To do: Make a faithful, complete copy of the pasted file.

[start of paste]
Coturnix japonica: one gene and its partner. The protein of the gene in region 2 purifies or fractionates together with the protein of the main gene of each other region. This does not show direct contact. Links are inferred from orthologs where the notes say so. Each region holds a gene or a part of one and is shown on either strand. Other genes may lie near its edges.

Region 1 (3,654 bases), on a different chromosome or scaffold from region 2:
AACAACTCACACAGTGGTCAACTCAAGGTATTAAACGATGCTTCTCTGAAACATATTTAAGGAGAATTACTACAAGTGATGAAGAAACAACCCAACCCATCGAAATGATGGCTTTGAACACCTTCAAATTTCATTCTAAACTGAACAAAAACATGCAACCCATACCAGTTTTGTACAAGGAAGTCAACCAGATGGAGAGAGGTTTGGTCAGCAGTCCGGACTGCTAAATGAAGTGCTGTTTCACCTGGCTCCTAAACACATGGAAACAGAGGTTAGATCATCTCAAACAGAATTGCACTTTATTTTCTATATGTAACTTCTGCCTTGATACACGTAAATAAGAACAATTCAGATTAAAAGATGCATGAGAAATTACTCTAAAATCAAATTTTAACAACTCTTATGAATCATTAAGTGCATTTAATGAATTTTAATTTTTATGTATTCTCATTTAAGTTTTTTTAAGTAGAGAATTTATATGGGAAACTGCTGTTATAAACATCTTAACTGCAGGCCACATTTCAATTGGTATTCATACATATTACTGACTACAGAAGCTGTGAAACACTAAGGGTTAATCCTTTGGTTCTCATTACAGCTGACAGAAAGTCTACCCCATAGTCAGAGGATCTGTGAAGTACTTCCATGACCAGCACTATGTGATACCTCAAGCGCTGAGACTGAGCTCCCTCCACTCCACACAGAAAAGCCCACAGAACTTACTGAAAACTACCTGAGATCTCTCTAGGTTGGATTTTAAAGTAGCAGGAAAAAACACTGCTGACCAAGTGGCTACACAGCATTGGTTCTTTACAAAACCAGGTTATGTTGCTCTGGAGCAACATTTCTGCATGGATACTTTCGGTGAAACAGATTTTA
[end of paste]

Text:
Coturnix japonica: one gene and its partner. The protein of the gene in region 2 purifies or fractionates together with the protein of the main gene of each other region. This does not show direct contact. Links are inferred from orthologs where the notes say so. Each region holds a gene or a part of one and is shown on either strand. Other genes may lie near its edges.

Region 1 (3,654 bases), on a different chromosome or scaffold from region 2:
AACAACTCACACAGTGGTCAACTCAAGGTATTAAACGATGCTTCTCTGAAACATATTTAAGGAGAATTACTACAAGTGATGAAGAAACAACCCAACCCATCGAAATGATGGCTTTGAACACCTTCAAATTTCATTCTAAACTGAACAAAAACATGCAACCCATACCAGTTTTGTACAAGGAAGTCAACCAGATGGAGAGAGGTTTGGTCAGCAGTCCGGACTGCTAAATGAAGTGCTGTTTCACCTGGCTCCTAAACACATGGAAACAGAGGTTAGATCATCTCAAACAGAATTGCACTTTATTTTCTATATGTAACTTCTGCCTTGATACACGTAAATAAGAACAATTCAGATTAAAAGATGCATGAGAAATTACTCTAAAATCAAATTTTAACAACTCTTATGAATCATTAAGTGCATTTAATGAATTTTAATTTTTATGTATTCTCATTTAAGTTTTTTTAAGTAGAGAATTTATATGGGAAACTGCTGTTATAAACATCTTAACTGCAGGCCACATTTCAATTGGTATTCATACATATTACTGACTACAGAAGCTGTGAAACACTAAGGGTTAATCCTTTGGTTCTCATTACAGCTGACAGAAAGTCTACCCCATAGTCAGAGGATCTGTGAAGTACTTCCATGACCAGCACTATGTGATACCTCAAGCGCTGAGACTGAGCTCCCTCCACTCCACACAGAAAAGCCCACAGAACTTACTGAAAACTACCTGAGATCTCTCTAGGTTGGATTTTAAAGTAGCAGGAAAAAACACTGCTGACCAAGTGGCTACACAGCATTGGTTCTTTACAAAACCAGGTTATGTTGCTCTGGAGCAACATTTCTGCATGGATACTTTCGGTGAAACAGATTTTA